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|Title:||Early Chinese migrants to Australia: a critique of the sojourner narrative on nineteenth-century Chinese migration to British colonies|
|Citation:||Asian Studies Review, 2017; 41(3):389-404|
|Publisher:||Taylor & Francis|
|Abstract:||This paper critically assesses the issues surrounding nineteenth-century Chinese migration to British colonies, especially Australia. The issues discussed in the paper include the origin of the term “sojourner” and its relationship to Western colonialism, and the origin of the term huaqiao (overseas Chinese) and its relationship to Chinese nationalism. By being critical of the narrative of the “sojourner” for its cultural essentialist approach to Chinese migration, the paper highlights two important aspects of Chinese migration patterns and behaviour that are often neglected by the sojourner narrative: socioeconomic circumstances at the origin of migration and Western colonialism at the destination of migration. The paper argues that the Chinese publications by the migrants and what happened in Hong Kong at that time demonstrate the consequences of the combination of these two aspects of history. The paper finally observes that the little understood behaviour of the Chinese peasantry migrants appears to be post-modern and transnational.|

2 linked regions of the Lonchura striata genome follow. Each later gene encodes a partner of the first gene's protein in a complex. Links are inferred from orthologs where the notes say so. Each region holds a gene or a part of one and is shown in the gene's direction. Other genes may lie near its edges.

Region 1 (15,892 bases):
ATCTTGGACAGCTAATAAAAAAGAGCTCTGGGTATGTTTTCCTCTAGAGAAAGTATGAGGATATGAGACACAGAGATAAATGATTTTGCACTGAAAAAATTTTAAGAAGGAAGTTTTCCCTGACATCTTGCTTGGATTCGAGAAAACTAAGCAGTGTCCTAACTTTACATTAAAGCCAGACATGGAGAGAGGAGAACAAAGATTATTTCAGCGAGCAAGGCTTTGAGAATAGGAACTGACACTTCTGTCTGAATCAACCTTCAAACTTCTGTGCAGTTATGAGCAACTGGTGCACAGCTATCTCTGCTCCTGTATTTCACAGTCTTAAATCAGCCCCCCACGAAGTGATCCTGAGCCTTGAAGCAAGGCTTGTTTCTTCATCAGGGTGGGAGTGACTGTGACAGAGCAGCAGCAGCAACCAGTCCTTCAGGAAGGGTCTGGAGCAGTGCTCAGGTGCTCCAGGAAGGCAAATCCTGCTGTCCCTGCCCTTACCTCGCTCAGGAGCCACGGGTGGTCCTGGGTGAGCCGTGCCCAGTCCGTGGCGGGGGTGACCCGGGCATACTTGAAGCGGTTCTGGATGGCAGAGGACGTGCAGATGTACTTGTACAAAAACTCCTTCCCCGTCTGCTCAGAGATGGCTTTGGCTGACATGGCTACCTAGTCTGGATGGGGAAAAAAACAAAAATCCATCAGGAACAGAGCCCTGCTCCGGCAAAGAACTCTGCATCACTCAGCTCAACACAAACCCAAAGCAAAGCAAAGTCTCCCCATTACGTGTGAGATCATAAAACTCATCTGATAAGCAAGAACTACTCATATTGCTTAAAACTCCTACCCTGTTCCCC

|Keywords:||Chinese migration; China–Australia; sojourner; huaqiao; overseas Chinese; colonialism; nationalism; transnational identity; diaspora; essentialism|
|Rights:||© 2017 Asian Studies Association of Australia|
|Appears in Collections:||Asian Studies publications|
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